The past several decades have seen the rise of a now flourishing body of social science research on gentrification. From Sharon Zukin to Neil Smith to newer work by Brown-Saracino, Freeman, Phillips, and others, we have an increasingly complex understanding of the forces contributing to neighborhood change and cultural and demographic displacement and the variety of forms it can take. Yet we have few solutions to the problems it causes or policy prescriptions to ameliorate against it. And meanwhile the morphology, character, and face of the process continue to evolve. This session invites proposals that trouble or push the boundaries of our understanding of gentrification spatially, social, and economically, from the processes driving it to the lived experiences of residents and its implications for the changing geographies of urban regions.
Papers in this session might consider the following topics or questions:
- New ways of describing, studying, and measuring gentrification
- Industrial gentrification and displacement
- Linkages and disconnects between retail and neighborhood residential gentrification
- Geographies of gentrification in smaller cities, rural areas, and rustbelt landscapes
- Regional variations of gentrification
- The implications of climate change and disaster for gentrification
- The possibility of improvement without displacement... or even, gentrification without displacement?
- Evolving aesthetics and semiotics of gentrification
- Are there certain places with a greater or lesser "right" to resist gentrification, or that are more or less "deserving" of formal protection it?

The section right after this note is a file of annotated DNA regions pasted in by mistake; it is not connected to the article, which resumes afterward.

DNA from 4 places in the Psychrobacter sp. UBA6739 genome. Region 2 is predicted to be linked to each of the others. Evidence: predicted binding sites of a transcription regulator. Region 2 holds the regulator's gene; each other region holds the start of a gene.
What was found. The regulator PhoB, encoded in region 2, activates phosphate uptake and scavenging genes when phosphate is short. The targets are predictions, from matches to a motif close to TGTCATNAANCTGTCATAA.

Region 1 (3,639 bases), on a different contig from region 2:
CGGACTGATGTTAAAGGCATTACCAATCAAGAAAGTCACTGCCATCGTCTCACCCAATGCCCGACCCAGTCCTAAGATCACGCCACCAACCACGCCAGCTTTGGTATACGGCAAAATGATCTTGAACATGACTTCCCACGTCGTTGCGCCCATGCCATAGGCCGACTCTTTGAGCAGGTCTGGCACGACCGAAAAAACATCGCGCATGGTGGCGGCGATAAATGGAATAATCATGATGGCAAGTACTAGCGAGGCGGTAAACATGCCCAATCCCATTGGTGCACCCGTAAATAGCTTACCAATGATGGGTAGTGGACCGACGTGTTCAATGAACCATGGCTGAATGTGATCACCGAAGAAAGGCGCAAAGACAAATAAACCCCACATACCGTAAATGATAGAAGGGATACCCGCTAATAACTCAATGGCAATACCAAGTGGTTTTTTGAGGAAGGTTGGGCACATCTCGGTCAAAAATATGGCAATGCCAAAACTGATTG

- What is the role of universities, students, and academic professionals in the gentrification process, and what roles can they play in addressing it?
|Presenter||Brenden Beck*, University of Florida, Demographics Lead Development: Sequencing the Consumption and the Production of Gentrification in 2010s New York City||16||5:00 PM|
|Presenter||Jesse Card*, Northeastern University, Tracy Perkins, Howard University, When Past is Present: Historically Layered Experiences of Redevelopment in Southwest Washington DC||16||5:16 PM|
|Presenter||Kimberly Furtado*, University of Vermont, Spatial Patterns and Personal Perceptions of Gentrification in Burlington, VT||16||5:32 PM|
|Presenter||Jeffrey Parker*, University of Chicago, Reconsidering Neo-Bohemia: Persistence, Politics, and Moving Past an Ecological Model of Neighborhood Reputation||16||5:48 PM|
|Presenter||Tony Stovall*, Towson University, Jacob Miller, Northumbria University, All dressed up with nowhere to shop||16||6:04 PM|
|Discussant||Ryan Centner London School of Economics||20||6:20 PM|
To access contact information login